- Sep 16, 2013
Twelve Big Car Seat Mistakes Parents Make
Seemingly small errors can compromise the effectiveness of a car seat in a crash
AAA has put together a list of the twelve biggest mistakes parents make when using a car seat. Some items on the list may seem like insignificant oversights, but even the smallest error in properly securing these safety devices can compromise their effectiveness in the event of a crash.
Read on to see the mistakes parents are making and how you can prevent them from happening to you.
1. Moving a child out of a booster seat too soon.
Seat belts are designed to fit adults, not children. Putting a child that isn't ready into an adult seat belt can result in an abdominal or neck injury in the event of a sudden stop or crash. AAA recommends keeping your child in a booster seat until they are absolutely ready to fit into adult seat belts, which usually occurs between ages eight and twelve, depending on growth and development. Children should be able to sit with their back against the seat, knees bending at the edge of the seat and feet touching the floor. The lap belt should be positioned low across their hips and upper thighs with the shoulder belt across their chest and collarbone.
2. Not installing the car seat tightly enough.
If a car seat is installed too loosely, it can subject a child to much greater force during a crash. A car seat should not move more than one inch front-to-back or side-to-side when installed correctly.
3. Harness straps too loose.
Having the harnesses too loose on a child is very dangerous, as they will not be properly restrained in the event of a crash. This can result in subjugation to much greater force and even ejection from the seat entirely. Harnesses should lie flat without any twists. Ensure that they are snug enough that you cannot pinch any extra material at the child's shoulder.
4. Retainer clip (or chest clip) is too low.
The retainer clip helps keep the child secure in the car seat. If a retainer clip is too low, a child can come out of the harnesses or the hard, plastic retainer clip can cause internal damage. AAA recommends ensuring that the clip is placed at armpit level.
5. Turning your child forward-facing too soon.
According to AAA, children in the second year of life are 5 times less likely to die or be seriously injured in a crash if they ride in a rear-facing car seat. A child should remain in a rear-facing seat until they reach the upper weight or height limit allowed by the car seat manufacturer. Once this happens, then switch to a rear-facing convertible car seat with higher height and weight limits.
6. Allowing a child under the age of 13 to ride in the front seat.
Children under the age of 13 are almost always too small to ride in the front seat, and they can be seriously injured by air bags in the event of a crash. Be safe and do not allow a child up front until they are a teenager.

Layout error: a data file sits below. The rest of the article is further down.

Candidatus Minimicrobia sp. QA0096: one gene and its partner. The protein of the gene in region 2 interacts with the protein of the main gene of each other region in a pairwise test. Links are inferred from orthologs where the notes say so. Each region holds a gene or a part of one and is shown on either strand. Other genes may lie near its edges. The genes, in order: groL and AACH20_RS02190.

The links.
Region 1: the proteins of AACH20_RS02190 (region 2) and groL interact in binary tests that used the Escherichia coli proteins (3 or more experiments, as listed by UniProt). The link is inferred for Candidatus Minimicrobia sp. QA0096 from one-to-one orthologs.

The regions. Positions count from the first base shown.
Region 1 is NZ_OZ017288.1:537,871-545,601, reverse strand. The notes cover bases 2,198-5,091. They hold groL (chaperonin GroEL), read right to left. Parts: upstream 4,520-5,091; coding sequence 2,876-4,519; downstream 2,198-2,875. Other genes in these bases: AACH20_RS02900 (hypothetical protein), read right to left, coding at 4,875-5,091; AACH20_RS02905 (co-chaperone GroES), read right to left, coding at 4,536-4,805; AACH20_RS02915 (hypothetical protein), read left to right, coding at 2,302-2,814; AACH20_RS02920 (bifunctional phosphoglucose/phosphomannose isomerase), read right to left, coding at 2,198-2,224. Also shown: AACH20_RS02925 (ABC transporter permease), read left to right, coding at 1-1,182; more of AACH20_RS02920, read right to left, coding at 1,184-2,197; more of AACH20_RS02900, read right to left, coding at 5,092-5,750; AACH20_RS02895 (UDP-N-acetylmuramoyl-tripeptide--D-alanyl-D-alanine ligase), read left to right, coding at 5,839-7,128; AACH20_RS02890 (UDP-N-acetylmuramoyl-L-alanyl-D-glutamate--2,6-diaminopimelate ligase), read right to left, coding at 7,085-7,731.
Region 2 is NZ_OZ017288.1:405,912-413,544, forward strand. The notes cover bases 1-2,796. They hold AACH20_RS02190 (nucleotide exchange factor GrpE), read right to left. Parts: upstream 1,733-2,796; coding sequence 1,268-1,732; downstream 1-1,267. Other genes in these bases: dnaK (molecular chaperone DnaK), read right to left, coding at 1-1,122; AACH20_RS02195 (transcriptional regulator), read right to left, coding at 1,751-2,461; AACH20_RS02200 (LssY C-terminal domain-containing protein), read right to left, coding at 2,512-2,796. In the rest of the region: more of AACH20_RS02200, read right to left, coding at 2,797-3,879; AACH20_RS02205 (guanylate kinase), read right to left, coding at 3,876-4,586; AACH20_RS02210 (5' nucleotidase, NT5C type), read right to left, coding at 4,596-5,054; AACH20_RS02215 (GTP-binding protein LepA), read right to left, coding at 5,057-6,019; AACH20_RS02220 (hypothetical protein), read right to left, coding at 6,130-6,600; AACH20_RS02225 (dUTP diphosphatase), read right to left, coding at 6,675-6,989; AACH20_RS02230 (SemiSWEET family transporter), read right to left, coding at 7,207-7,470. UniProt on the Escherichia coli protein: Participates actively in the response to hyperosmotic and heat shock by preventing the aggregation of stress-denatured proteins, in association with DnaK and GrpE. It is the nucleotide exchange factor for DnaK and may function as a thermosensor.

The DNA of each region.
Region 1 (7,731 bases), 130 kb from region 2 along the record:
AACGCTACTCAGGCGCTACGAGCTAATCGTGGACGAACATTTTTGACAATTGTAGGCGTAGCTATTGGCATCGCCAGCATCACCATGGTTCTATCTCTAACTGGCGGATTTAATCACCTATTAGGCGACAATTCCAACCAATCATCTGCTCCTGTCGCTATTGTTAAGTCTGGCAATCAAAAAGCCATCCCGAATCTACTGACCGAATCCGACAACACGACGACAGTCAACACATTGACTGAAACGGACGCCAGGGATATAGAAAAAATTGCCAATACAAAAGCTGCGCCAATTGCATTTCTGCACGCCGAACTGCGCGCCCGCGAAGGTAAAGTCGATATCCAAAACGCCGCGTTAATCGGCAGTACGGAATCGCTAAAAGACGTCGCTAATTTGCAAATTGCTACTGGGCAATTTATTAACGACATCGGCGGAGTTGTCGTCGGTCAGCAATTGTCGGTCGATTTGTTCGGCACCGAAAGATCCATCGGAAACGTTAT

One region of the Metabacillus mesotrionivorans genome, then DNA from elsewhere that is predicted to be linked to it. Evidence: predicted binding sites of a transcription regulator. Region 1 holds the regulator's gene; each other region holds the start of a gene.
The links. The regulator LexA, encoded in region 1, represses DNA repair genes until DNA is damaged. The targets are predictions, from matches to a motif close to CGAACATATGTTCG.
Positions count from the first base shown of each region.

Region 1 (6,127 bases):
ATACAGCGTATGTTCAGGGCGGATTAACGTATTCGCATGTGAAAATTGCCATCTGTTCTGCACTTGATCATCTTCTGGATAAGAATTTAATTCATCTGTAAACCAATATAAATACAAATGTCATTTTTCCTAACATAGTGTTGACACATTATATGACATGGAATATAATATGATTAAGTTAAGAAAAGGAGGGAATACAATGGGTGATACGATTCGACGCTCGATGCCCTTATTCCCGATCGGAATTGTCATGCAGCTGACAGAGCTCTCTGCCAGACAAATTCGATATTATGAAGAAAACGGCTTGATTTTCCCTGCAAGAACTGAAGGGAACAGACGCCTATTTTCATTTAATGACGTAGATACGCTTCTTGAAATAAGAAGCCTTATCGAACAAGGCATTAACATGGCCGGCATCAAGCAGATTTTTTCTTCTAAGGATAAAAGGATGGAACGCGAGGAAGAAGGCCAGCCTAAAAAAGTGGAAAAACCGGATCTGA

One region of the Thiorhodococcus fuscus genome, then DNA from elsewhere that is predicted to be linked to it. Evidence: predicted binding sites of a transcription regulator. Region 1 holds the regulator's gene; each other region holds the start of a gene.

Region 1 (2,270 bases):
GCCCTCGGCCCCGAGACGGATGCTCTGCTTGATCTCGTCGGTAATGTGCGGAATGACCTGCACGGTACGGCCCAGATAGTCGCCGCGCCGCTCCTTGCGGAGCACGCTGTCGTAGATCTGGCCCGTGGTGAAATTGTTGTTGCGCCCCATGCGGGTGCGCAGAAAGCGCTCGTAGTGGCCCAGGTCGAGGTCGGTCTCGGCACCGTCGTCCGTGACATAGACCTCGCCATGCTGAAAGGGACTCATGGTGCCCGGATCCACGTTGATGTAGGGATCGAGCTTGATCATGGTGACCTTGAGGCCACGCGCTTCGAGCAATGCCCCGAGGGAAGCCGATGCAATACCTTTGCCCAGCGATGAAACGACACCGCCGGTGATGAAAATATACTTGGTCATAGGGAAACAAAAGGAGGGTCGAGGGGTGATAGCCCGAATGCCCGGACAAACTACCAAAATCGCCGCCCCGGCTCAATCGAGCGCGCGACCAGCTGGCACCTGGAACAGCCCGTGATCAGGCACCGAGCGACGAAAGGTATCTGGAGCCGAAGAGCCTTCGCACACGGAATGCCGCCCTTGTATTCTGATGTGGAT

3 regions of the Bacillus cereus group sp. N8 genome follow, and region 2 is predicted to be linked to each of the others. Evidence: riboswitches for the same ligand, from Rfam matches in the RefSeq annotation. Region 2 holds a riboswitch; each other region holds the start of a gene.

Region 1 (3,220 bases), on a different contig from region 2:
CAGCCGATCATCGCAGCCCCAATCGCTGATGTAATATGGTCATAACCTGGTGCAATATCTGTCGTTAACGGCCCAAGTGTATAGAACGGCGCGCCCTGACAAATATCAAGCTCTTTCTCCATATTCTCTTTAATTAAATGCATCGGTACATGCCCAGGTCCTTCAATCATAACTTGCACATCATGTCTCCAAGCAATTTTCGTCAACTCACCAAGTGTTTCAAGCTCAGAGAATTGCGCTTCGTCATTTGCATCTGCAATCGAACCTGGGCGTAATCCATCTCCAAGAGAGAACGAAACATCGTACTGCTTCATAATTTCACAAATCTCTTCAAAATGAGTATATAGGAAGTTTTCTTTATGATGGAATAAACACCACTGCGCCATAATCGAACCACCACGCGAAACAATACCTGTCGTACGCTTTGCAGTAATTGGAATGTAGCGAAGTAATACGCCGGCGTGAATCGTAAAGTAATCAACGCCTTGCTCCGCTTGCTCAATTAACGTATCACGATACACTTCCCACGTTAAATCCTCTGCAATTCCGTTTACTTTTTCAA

7. Forgetting the top tether.
Neglecting to use the top tether on a car seat will subject a child's head and neck to excessive forward movement. When recommended, always use the top tether with either LATCH or seat belt installations.
8. Adding additional toys, padding or mirrors to a child's seat.
Don't add additional stuff to a car seat, as it can interfere with the seat performing the way it was designed to during a crash. Toys and mirrors can turn into dangerous projectiles in the event of an accident, as well. AAA recommends only using products that come with the seat or are recommended by the seat manufacturer. Secure all loose items in a vehicle trunk or storage space.
9. Installing a car seat using LATCH in the center rear seat of a vehicle (when not permitted by the manufacturer).
Most vehicles do not support LATCH in the center rear seat. Using lower anchors intended for the outboard seats could cause the whole system to fail and the car seat to be thrown in a crash. Refer to the vehicle's owner's manual and only use lower anchors in approved seating positions.
10. Transporting unsecured, heavy items (including pets) in the vehicle.
Loose items can turn into nasty projectiles during a crash. Secure items in a trunk or other storage location. Properly restrain pets with approved devices.
11. Installing a car seat using both LATCH and a seat belt.
More is not better in this scenario. Using more than one system to secure a car seat can put unnecessary stress on the seat, affecting its performance during a crash.
12. Having children wear bulky coats/sweaters while buckled into a car seat.
Unapproved padding, including coats and sweaters, placed behind or under the harness can compress in a crash, resulting in slack in the harness system. AAA says that you should always place blankets or jackets over the child after the harness is snug and secure.